Skip to main content

Poultry Ownership and Child Diarrhea: a Partnership to Assess and Reduce Disease Impact

This story is reprinted from the Global Water, Sanitation & Hygiene news page. It features research from an interdisciplinary team which includes CCEE Assistant Professor Dr. Angela Harris. 


photo credit: Todd Trapani

Drs. Ayse Ercumen (Assistant Professor of Forestry and Environmental Resources, lead author), Angela Harris (Assistant Professor of Civil, Construction, and Environmental Engineering), and Raymond Guiteras (Assistant Professor of Agricultural and Resource Economics) recently collaborated with the Water Trust to understand the trade-offs between raising chickens and disease risk. Animal ownership in low-income countries can be a double-edged sword. On the one side, animals can provide income for families along with healthy and nutritious foods. On the other side, animals can harbor zoonotic diseases, which in turn affect human health. Gaining an understanding on the contexts for these interactions can lead to targeted intervention practices.

The Water Trust is a non-profit that works closely with rural Ugandan communities and is the perfect partner for this study. Not only does it provide infrastructure for water, sanitation, and hygiene, it also implements programs to encourage behavior change. The non-profit employs evidence-based interventions, which require robust data collection for monitoring and evaluation. In 2018, the Water Trust established a dataset of over 1000 households in over 22 villages across the Western Region of Uganda. In their surveys, they collected a range of information including animal ownership, ages of household members, and illness symptoms within a 2-week period.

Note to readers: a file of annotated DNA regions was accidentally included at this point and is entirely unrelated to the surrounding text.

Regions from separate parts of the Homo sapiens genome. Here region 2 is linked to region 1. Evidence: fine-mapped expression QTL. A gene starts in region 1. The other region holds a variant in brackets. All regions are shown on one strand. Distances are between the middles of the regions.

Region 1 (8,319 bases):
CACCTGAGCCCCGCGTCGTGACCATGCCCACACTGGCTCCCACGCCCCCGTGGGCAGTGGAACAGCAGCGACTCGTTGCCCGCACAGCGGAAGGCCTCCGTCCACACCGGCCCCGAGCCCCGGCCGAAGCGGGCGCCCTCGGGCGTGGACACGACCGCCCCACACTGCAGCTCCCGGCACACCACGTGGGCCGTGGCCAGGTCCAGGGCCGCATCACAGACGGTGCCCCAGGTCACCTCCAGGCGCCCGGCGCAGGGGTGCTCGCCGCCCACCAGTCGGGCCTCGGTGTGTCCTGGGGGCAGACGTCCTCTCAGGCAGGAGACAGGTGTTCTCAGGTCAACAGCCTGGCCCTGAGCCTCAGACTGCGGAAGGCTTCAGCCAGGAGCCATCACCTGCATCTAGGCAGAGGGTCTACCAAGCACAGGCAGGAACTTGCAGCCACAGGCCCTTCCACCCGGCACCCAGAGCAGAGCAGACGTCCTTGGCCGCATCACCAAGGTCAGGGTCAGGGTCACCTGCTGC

With interdisciplinary expertise in epidemiology, microbial source tracking, and statistical analysis, the NC State team published findings from the data set showing households that keep high numbers of poultry had an increased prevalence of children under five years old with diarrhea during the 2-week study period (link). While it is not exactly known why this is the case, there are some hypotheses: households often keep poultry inside the house at night to prevent theft and leave birds free to explore the surrounding areas in daytime. As birds move in and out of the household, they track contaminants and leave fecal waste where children play, crawl and sleep.

The initial results of this study already spurred action. The Water Trust gained funding from USAID to study how to manage poultry safely. Drs. Ercumen and Harris will lead a randomized control trial to evaluate the effectiveness of these practices across 50 different communities in western Uganda. Dr. Ecumen said, “We’ll be able to see on the ground what is transmitted via chickens and see how our proposed interventions impact human health”.

Ercumen A, Prottas C, Harris A, Diogaurdi A, Dowd G, and Guiteras R, 2020. Poultry Ownership Associated with Increased Risk of Child Diarrhea: Cross-Sectional Evidence from Uganda. The American Journal of Tropical Medicine and Hygiene, 102: 526 – 533. DOI: